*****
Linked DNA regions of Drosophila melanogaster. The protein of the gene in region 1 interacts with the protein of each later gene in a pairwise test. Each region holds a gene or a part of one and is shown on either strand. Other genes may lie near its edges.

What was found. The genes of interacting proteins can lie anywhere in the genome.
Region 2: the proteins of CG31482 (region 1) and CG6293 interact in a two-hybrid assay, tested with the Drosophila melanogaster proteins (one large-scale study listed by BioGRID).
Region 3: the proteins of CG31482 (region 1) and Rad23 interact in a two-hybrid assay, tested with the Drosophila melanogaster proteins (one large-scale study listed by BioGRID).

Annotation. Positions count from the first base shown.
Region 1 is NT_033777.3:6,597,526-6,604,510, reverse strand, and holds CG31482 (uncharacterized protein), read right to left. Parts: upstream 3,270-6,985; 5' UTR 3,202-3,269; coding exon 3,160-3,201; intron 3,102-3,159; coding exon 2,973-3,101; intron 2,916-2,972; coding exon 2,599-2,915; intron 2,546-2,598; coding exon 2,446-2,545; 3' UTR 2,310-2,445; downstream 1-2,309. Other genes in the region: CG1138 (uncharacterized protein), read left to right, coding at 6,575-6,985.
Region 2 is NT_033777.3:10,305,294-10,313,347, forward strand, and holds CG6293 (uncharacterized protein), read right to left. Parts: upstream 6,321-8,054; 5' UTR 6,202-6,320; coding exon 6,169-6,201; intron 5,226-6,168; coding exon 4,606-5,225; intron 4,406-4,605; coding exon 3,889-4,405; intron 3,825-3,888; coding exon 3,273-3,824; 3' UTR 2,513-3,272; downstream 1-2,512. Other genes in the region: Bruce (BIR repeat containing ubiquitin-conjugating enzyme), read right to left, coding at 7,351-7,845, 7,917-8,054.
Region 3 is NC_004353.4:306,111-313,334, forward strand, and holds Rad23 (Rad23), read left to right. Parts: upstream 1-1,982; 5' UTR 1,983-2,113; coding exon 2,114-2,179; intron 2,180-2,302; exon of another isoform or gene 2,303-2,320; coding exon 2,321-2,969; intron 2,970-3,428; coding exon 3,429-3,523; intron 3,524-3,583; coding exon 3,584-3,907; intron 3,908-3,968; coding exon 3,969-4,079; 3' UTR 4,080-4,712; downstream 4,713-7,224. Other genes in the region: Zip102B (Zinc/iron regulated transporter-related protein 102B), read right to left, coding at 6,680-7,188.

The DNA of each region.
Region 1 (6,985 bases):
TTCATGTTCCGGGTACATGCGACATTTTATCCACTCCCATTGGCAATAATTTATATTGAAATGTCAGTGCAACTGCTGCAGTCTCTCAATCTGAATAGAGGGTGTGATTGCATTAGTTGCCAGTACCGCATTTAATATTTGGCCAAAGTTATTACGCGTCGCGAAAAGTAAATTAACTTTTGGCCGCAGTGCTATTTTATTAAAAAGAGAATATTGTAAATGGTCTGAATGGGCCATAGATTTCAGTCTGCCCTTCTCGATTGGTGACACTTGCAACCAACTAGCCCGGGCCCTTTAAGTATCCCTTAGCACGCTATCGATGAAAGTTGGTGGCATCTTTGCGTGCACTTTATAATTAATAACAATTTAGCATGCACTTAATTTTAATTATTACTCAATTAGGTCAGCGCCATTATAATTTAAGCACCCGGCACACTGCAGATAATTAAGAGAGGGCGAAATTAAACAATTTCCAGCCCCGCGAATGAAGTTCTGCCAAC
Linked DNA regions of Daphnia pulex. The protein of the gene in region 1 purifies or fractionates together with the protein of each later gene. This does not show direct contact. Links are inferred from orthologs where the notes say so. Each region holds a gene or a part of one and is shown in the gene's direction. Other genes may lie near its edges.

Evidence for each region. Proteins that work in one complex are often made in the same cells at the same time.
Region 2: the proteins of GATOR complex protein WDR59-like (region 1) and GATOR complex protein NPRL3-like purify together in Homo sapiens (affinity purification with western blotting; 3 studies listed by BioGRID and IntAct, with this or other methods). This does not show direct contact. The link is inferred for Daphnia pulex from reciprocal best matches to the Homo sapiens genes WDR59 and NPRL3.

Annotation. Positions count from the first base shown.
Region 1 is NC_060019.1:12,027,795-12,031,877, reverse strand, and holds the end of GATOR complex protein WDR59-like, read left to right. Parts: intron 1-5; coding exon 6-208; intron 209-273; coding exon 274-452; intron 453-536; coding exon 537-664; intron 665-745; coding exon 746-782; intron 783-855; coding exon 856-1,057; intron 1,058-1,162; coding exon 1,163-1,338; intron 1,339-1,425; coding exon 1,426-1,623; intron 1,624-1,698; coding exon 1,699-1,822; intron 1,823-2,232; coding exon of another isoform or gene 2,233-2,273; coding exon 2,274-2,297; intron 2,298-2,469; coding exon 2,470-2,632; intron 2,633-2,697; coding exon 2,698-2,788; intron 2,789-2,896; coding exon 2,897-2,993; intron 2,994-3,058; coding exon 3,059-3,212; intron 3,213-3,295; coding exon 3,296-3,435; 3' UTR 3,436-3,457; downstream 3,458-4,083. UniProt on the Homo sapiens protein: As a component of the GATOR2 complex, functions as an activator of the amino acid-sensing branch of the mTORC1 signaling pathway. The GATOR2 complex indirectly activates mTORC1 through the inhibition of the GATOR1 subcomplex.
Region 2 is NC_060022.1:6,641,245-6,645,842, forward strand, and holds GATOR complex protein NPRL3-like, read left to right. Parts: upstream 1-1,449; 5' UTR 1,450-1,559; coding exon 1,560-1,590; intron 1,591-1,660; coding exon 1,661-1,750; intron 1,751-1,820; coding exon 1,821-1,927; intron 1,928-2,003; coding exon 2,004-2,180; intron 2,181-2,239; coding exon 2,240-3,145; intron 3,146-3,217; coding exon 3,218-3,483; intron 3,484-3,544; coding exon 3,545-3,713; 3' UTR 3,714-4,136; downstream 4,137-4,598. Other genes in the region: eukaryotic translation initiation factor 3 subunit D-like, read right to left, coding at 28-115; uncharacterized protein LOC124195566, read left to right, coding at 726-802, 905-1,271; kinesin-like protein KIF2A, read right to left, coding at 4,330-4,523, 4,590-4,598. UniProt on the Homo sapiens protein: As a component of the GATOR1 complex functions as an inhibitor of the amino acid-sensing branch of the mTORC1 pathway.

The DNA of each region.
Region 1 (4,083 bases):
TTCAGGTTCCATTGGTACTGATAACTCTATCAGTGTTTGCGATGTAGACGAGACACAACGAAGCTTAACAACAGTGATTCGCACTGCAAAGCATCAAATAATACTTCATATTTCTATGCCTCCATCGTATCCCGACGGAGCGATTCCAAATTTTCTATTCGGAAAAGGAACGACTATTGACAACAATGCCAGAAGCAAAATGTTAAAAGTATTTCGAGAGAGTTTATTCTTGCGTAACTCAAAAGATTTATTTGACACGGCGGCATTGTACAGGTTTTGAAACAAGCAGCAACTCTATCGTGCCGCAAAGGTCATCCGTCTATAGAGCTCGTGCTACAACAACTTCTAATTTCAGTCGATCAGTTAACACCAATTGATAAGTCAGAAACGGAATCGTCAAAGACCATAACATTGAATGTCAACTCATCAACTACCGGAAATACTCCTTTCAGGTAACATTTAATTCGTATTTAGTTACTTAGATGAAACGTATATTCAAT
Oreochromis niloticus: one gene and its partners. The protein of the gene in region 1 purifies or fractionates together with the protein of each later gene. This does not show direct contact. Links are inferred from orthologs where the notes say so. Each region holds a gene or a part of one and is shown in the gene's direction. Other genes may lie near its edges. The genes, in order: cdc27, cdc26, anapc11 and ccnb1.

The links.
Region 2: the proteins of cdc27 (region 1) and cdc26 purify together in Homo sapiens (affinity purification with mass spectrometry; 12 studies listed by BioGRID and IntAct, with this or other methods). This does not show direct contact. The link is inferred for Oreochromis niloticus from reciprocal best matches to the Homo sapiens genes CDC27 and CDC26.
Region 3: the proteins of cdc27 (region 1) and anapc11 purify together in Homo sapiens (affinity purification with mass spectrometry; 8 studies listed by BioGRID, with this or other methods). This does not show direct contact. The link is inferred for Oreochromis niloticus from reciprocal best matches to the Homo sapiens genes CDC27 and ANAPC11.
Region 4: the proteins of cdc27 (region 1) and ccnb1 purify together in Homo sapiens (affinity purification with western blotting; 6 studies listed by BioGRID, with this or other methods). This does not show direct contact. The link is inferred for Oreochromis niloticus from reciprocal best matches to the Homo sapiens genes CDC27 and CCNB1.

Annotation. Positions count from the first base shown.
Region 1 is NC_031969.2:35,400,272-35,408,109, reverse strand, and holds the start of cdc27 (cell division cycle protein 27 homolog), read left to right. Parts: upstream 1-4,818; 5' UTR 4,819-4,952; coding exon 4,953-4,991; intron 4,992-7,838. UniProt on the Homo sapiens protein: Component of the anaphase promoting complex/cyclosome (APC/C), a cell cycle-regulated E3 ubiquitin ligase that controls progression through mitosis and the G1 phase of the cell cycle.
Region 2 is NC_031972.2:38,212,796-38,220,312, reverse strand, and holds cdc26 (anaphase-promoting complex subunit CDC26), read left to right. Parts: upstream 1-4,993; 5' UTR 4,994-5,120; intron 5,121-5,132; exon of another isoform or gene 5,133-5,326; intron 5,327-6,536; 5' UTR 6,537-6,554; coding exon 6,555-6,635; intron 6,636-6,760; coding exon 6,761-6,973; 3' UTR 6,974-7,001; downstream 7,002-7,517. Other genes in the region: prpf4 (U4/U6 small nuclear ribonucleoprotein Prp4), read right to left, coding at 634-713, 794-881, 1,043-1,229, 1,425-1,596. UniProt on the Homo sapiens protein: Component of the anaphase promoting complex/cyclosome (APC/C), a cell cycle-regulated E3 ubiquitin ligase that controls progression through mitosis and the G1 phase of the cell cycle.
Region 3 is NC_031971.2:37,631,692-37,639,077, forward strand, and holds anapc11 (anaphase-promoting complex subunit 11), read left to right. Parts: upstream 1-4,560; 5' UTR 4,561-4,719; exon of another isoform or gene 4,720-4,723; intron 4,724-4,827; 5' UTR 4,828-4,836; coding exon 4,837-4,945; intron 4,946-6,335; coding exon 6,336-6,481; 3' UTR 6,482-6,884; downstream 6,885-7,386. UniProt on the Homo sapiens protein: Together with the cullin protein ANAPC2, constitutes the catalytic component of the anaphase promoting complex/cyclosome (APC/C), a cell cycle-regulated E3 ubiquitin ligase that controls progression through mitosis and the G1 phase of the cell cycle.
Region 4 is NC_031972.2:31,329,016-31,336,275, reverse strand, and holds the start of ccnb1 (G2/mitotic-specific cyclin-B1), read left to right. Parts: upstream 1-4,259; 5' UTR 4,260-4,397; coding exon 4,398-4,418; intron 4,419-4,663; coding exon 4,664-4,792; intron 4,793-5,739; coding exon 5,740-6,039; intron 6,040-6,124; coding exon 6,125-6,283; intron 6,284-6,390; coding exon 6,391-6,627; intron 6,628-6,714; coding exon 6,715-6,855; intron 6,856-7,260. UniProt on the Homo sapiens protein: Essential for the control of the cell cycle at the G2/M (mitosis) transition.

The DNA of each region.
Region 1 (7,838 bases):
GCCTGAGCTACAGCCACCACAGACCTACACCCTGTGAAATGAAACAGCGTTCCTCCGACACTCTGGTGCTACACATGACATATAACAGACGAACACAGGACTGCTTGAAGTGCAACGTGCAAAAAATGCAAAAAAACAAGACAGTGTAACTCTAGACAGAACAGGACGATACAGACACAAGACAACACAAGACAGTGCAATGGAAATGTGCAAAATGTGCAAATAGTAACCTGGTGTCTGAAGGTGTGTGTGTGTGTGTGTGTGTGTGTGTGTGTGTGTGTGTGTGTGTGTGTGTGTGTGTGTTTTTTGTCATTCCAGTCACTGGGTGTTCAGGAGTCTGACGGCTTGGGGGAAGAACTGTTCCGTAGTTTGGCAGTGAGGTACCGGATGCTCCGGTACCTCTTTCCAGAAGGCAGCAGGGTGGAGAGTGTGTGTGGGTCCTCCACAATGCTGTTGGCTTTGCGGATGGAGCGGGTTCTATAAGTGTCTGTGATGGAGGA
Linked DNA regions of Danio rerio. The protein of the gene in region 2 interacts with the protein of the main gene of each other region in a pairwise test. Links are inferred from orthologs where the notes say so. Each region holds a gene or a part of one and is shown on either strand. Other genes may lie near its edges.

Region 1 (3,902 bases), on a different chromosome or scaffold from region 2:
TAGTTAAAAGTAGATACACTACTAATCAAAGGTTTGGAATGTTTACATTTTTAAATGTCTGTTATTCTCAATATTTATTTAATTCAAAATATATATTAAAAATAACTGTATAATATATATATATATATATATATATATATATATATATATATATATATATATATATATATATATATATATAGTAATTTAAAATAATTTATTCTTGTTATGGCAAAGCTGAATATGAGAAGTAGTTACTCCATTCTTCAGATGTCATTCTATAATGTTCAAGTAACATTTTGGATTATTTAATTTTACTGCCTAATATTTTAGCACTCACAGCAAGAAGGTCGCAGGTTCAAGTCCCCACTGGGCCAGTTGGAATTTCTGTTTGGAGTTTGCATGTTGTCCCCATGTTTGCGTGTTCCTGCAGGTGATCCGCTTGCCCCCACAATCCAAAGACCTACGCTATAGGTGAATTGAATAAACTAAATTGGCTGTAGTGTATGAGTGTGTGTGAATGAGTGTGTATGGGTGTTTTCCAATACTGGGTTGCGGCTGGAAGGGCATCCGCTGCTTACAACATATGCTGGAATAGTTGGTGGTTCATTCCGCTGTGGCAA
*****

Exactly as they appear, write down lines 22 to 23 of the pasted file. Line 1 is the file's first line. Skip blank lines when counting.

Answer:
The links.
Region 2: the proteins of cdc27 (region 1) and cdc26 purify together in Homo sapiens (affinity purification with mass spectrometry; 12 studies listed by BioGRID and IntAct, with this or other methods). This does not show direct contact. The link is inferred for Oreochromis niloticus from reciprocal best matches to the Homo sapiens genes CDC27 and CDC26.